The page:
Mississauga will soon become home to an exciting urban waterfront community called Lakeview Village.
The 177-acre community development plan was approved by City Council on November 6, after receiving high-praise from Mississauga Mayor Bonnie Crombie.
The first phase of construction will start in the spring of 2020.
Simply put, Lakeview Village envisions an “urban waterfront transformation” of Mississauga and offers innovative community functioning by the lakeshore. The sustainability-conscious project promotes greater access to Lake Ontario by reconnecting residents to the water’s edge.
Located 3.8 kilometres east of Port Credit on Lake Ontario, Lakeview Village will present “a diverse mix of residential offerings, as well as institutional, cultural, office and retail spaces.” The community plans to deliver these amenities through a “mix of uses, public spaces, and diverse programming.”
Describing the project as having “enormous potential,” Mayor Crombie explained that transforming the current waterfront would “drive tourism, foster innovation, spur economic growth and attract a new generation to Mississauga.”
Andrew Whittemore, Commissioner of Planning and Building, said the Lakeview Waterfront Development Master Plan “outlines an ideal 21st-century community for our waterfront.”
U of T Mississauga is portrayed as a “major anchor” in the area, alongside popular retail destinations like Square One and CF Sherway Gardens in Toronto.
Lakeview Village was inspired by six “Big Move” principles that guide the development and structure of its streets, districts, and neighbourhoods. For instance, at the vision’s core is the “Continuous Waterfront” principle. This principle ensures an “uninterrupted water’s edge connection from east to west.”
The proposed continuous waterfront would result in almost 67.1 acres of remediated land comprising of the Waterfront Trail, a new waterfront park, and active waterfront spaces. Another principle, the “Blue and Green Network,” will establish mixed “public and open spaces” to improve neighbourhood connectivity and stormwater management functions.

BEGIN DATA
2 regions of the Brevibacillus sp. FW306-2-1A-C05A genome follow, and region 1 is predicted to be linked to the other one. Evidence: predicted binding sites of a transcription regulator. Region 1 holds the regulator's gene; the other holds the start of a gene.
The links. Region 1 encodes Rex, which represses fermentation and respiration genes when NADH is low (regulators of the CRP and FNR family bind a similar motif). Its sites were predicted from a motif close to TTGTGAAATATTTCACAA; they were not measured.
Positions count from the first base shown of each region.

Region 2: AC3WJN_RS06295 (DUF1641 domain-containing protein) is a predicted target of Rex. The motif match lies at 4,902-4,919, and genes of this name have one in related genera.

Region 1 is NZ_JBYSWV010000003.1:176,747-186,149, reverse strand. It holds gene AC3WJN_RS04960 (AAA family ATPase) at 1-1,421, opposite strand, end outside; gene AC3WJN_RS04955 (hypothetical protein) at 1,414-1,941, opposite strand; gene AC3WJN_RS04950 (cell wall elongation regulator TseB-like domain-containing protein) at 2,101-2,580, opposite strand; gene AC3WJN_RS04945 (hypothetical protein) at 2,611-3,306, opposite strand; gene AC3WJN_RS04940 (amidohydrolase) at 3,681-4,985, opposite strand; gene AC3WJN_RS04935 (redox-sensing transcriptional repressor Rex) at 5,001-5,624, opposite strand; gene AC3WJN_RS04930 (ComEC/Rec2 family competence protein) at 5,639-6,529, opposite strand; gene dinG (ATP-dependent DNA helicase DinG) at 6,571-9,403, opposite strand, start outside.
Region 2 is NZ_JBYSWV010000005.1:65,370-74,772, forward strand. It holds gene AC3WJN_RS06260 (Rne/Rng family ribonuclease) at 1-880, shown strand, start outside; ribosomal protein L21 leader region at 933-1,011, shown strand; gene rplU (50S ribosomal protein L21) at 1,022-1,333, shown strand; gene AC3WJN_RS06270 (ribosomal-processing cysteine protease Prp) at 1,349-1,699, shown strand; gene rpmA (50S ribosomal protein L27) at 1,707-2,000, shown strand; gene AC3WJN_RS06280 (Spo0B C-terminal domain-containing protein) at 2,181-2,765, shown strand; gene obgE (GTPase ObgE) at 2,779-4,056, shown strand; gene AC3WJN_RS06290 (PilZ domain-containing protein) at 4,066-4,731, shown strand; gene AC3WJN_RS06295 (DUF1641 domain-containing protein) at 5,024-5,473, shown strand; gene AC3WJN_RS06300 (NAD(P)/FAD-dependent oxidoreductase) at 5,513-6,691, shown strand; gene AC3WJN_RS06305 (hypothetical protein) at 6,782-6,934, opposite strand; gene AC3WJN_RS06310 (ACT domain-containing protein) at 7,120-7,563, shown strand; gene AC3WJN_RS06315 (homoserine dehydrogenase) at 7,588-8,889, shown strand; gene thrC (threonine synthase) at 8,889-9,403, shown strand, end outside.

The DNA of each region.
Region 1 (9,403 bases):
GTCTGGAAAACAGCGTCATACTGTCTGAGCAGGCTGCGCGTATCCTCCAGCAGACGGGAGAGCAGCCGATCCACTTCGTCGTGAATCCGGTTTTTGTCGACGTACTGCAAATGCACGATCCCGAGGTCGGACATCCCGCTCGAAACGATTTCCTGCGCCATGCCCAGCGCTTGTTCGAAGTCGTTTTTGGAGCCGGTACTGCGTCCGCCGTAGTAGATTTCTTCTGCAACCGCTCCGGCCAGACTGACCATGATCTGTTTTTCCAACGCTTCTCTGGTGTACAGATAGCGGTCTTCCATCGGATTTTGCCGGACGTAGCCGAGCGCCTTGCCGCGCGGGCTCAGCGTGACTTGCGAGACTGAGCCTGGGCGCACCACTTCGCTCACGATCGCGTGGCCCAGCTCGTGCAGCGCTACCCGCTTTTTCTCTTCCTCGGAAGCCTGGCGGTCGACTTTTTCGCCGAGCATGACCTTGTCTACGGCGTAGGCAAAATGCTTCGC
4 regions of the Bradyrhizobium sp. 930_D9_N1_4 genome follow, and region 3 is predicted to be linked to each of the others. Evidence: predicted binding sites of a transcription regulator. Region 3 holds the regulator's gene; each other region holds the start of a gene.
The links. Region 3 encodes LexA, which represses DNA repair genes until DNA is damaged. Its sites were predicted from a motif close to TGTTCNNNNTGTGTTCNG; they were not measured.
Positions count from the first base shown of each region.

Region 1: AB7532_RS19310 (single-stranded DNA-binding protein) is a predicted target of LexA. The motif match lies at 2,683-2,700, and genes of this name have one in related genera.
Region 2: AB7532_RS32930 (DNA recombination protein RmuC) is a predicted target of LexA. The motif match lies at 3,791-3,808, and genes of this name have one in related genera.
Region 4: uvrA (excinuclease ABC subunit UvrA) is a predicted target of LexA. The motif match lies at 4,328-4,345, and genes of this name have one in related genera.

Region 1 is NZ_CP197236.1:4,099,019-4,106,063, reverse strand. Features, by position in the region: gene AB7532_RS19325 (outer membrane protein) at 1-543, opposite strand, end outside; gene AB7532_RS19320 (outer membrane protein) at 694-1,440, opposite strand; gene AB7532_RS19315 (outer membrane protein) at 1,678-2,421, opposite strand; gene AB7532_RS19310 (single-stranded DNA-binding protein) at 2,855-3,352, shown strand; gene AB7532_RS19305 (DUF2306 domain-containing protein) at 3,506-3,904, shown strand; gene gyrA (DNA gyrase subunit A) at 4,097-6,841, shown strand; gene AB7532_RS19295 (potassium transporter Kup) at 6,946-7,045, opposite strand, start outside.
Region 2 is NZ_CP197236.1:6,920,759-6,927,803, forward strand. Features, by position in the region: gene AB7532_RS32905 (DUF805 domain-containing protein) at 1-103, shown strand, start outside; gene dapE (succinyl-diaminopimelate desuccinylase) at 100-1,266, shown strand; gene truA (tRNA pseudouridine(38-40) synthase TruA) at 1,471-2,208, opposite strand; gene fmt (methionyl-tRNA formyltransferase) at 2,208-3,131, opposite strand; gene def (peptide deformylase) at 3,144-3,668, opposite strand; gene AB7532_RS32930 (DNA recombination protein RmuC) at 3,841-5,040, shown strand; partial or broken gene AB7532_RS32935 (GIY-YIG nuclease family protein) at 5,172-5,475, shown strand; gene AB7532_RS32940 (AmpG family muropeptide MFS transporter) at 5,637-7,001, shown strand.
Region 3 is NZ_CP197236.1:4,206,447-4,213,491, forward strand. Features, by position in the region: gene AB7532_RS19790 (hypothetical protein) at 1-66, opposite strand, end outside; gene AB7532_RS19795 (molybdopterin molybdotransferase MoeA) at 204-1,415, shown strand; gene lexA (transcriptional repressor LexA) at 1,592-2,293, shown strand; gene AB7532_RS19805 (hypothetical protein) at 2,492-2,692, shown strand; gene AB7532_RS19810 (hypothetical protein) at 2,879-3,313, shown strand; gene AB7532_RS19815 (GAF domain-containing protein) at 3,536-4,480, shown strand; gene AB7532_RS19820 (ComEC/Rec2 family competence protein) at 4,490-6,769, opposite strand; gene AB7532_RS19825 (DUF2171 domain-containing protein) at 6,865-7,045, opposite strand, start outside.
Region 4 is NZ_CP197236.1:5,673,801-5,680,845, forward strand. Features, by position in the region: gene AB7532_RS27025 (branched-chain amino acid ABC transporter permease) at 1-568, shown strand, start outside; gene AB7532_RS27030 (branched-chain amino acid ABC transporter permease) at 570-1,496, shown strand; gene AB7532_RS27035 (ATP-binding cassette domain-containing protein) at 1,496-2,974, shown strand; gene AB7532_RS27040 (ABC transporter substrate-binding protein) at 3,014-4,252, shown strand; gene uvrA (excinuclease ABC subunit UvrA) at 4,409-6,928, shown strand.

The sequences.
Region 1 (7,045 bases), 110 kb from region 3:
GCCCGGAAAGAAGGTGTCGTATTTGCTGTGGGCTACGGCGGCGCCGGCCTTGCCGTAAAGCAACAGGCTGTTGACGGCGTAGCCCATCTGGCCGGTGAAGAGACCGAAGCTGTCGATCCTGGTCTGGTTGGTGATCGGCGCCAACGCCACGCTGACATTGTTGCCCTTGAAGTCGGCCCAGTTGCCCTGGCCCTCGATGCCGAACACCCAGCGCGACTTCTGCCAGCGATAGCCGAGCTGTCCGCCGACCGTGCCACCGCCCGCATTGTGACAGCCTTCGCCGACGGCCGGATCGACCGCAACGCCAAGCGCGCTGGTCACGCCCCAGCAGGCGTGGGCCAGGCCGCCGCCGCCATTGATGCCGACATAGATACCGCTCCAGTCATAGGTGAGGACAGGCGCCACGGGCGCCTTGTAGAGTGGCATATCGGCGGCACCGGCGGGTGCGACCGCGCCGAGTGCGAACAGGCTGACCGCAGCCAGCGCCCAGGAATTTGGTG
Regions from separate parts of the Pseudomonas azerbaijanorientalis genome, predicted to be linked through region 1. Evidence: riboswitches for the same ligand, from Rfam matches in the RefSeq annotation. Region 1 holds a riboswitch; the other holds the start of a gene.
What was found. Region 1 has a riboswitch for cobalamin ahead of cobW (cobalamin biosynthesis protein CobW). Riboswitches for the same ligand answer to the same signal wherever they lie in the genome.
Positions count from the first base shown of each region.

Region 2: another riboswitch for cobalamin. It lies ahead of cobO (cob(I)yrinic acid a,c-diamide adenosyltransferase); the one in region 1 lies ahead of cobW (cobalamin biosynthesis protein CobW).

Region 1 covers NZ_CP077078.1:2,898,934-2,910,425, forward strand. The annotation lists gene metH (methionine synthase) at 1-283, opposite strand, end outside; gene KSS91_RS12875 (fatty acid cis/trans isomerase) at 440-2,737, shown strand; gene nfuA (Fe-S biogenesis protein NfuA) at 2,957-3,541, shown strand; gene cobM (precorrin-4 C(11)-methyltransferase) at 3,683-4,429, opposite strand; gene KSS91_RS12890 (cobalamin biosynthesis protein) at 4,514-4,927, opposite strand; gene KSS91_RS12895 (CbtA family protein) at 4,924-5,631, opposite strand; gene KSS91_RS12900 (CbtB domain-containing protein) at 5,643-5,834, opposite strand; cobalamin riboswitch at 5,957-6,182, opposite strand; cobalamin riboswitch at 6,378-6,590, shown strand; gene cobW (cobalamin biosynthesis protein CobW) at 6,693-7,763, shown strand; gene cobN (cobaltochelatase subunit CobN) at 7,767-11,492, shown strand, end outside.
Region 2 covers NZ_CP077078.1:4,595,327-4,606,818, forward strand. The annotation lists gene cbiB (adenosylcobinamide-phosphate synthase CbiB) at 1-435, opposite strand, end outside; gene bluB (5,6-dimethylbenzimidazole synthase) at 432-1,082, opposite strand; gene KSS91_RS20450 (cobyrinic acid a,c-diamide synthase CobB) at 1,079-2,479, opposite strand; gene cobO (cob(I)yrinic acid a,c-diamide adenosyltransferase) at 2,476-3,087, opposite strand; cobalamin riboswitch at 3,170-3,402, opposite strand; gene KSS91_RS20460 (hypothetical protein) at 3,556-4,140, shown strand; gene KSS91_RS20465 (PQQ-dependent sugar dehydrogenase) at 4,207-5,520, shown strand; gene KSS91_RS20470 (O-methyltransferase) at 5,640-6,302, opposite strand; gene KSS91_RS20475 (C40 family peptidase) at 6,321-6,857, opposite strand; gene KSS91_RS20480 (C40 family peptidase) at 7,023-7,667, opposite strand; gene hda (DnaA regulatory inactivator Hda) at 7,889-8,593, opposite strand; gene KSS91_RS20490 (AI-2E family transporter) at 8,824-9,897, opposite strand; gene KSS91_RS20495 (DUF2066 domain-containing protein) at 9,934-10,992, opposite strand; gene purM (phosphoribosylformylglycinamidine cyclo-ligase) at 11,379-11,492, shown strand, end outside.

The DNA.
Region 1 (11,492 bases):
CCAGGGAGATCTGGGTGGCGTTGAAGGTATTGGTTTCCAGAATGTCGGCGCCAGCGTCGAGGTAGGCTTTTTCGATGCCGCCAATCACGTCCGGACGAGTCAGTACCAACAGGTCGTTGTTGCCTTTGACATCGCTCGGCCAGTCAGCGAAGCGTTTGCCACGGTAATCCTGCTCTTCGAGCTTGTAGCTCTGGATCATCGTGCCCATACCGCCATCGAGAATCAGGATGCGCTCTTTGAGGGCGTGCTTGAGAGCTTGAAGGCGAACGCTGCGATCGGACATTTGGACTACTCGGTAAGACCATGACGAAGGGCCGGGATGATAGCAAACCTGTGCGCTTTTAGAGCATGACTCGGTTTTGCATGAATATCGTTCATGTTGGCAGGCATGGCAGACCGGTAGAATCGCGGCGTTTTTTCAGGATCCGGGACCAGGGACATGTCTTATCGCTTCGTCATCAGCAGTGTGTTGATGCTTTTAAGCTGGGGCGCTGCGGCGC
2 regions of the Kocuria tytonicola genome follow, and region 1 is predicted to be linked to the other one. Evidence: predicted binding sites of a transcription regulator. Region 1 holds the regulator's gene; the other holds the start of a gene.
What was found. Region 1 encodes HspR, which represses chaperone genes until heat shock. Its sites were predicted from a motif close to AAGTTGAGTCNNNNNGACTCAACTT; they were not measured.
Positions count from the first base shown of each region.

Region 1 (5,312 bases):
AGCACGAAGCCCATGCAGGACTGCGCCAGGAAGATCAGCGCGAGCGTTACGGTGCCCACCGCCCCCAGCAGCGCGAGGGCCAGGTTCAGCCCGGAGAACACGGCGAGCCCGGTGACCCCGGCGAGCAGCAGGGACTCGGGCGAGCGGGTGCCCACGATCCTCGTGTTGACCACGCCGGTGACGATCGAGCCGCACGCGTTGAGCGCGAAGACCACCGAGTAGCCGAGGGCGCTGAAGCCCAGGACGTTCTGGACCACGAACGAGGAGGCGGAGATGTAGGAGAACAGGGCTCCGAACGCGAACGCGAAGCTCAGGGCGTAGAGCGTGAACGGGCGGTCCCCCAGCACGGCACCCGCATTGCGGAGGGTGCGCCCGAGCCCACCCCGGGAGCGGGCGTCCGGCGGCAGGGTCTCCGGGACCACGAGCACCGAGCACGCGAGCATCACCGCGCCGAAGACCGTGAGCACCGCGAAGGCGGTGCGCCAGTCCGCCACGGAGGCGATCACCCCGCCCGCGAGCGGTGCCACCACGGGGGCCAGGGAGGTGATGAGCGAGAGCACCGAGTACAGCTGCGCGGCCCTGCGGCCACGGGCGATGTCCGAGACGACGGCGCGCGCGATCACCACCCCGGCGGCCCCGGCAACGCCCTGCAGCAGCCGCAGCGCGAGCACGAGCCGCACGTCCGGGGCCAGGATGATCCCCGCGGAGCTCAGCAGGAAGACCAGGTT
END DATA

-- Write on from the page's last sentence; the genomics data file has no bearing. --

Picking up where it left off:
A unique cultural hub plans to bring together “arts, culture, retail and public space.” This will encourage visitors to spend more time at Lakeview Village through “cultural venues and programming, indoor and outdoor, with retail opportunities, residential density, unique open space, and streetscape elements.” Lakeview Village will also offer 8,026 units of residential space, and approximately 216,378 square metres of non-residential space.
Those who frequent the City of Mississauga will benefit from the all-around access to Lakeview Village, especially as it lies between south-east Mississauga and Toronto west. The multipurpose hub is seven kilometres from the City Centre with connections to both Queen Elizabeth Way (QEW) and Highway 427.
GO transit routes on the Lakeview Village provide access to Oakville, Burlington, Hamilton and Toronto. Local transit, such as MiWay and TTC, will also include bus services along Lakeshore road.
The community site is being established on the former decommissioned Lakeview Generating Station, a coal-fired power plant. Now, the new space will be dedicated to “green and sustainable urban living.” 4,500 long-term jobs are expected to be created through the 825,000 square feet of employment space.
City Council’s approval of the master plan marks the latest update in a multi-year project that started with the 2010 public consultations for “Inspiration Lakeview.” The Lakeview Village project is one of three key Mississauga waterside redevelopment plans, next to Port Credit West Village and 1 Port Street.
“As we continue to work together, our vision to create a world-class waterfront will become a reality,” Mayor Crombie pledged in her statement.